This is not a misconstruction of Paul. It is not only Paul's true grammatical meaning here, but also Paul twice teaches elsewhere that he hands over others / church members to Satan's dominion so Satan will chastise them to stop them from "blaspheming" and "incest." 1 Tim 1:20 and 1 Cor. 5:5. (See further discussion under "Study Notes" below.)
So why would Satan want to keep Paul (or anyone) from sin / excessive conceit? If this stinger-chastisement were an affliction from Satan, Satan would want Paul to sin -- to behave with pride and conceit. By contrast, Satan always wants the opposite of what God wants.
Thus, if Paul served the true Lord Jesus, wouldn't Satan instead want conceit to manifest itself to destroy Paul's credibility to non-believers as well as ruin Paul spiritually? Only if Paul was unwittingly serving a false Jesus since Paul's wilderness experience outside Damascus would Satan have a self-interest to keep Paul humble. Satan's efforts would be rewarded because then Paul's now humble message would be tolerable to people seeking a wholesome message.
To deflect this, Paul-protecting scholars have tried throwing out at us all kinds of interpretations other than the correct one. As Barnes, Notes on the Bible, unwittingly says:
Every one who has become familiar with commentaries knows that almost every expositor has had his own opinion about this, and also that no one has been able to give any good reason for his own. Most of them have been fanciful; and many of them eminently ridiculous. ("Parallel Commentaries," http://bible.cc/2_corinthians/12-7.htm.)
Why Would God Not Release Paul From Subjugation To Satan?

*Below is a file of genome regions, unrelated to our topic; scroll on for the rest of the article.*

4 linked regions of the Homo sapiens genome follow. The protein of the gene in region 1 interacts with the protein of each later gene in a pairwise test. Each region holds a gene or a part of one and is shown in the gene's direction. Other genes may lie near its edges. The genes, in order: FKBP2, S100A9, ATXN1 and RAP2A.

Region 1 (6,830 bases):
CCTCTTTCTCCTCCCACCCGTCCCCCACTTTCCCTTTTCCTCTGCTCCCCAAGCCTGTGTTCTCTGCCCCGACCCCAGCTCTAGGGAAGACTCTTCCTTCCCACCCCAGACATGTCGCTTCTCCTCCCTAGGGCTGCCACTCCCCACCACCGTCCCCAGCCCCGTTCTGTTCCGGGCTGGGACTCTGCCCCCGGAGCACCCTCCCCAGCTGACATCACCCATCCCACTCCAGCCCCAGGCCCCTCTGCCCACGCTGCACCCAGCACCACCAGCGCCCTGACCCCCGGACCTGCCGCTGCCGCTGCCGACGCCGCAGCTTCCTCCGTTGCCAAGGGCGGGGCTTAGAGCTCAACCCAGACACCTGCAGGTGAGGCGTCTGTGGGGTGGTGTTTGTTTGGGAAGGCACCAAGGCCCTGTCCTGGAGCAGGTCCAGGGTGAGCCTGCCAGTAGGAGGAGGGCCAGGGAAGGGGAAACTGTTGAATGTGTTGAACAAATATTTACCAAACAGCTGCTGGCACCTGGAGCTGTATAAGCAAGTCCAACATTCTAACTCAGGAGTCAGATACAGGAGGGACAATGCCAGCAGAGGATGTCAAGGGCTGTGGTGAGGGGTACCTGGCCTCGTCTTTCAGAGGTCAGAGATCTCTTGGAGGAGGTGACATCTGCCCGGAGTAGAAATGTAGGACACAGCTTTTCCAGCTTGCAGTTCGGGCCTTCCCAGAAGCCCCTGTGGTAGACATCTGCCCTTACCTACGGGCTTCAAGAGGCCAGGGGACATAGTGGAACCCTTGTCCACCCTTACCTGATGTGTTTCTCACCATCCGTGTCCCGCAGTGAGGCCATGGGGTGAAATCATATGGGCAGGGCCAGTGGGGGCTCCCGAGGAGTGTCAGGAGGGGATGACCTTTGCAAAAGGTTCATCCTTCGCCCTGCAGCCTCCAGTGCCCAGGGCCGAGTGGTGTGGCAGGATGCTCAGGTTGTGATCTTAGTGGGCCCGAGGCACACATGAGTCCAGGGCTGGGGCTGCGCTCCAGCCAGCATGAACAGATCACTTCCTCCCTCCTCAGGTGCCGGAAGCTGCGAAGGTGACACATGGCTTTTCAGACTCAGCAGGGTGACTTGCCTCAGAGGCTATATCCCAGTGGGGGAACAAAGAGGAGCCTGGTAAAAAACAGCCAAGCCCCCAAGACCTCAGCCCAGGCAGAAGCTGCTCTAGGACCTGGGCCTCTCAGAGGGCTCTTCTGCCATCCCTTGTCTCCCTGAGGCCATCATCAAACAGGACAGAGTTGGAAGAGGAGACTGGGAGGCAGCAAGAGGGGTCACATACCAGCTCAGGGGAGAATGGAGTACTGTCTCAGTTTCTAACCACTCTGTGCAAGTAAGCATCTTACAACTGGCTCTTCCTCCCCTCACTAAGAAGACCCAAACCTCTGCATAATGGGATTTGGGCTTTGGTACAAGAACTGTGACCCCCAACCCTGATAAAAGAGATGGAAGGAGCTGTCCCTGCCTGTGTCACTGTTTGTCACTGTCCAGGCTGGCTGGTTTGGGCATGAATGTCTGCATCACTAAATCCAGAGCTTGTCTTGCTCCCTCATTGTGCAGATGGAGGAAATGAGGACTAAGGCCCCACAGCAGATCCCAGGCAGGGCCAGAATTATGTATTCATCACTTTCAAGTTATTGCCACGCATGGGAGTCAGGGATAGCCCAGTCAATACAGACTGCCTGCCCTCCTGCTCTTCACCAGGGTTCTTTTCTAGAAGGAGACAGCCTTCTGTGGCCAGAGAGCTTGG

There are even more textual problems from the next two verses which highlight the problem in 12:7.
Paul next explains that he asked the person He assumed was the Lord to take the SKOLOPS away. But this Lord refused. "Three times I pleaded with the Lord to take it away from me. But he said to me, "My grace is sufficient for you, for my power is made perfect in weakness." (2 Cor. 12:8-9.)
How does this further undermine Paul?
First, let's start with the skolops from which Paul asked relief.
Skolops means "anything pointed." (Umberto Quattrocchi, CRC World Dictionary of Plant Names (Taylor & Francis, 1999) at 2436.)
This is how one would identify a scorpion's stinger. The word for thorn was different, e.g., skolos and akantha. (See our webpage.) A skolops represents "some injurious foreign body." (Arndt & Gingrich, at 763.)
God could send the stinger of scorpions as chastisement to keep one from sinning. In III Kings 3:11 (Septuagint chaptering), the advice given by young men to Solomon on how to deal with backsliders was to tell them "I will chastise you with scorpions" -- in Greek, skorpios.
However, here rather than this SKOLOPS being a chastisement by God for sin to keep Paul humble, it was a chastisement sent by SATAN (angelos satanas) --- his messenger -- to keep Paul humble.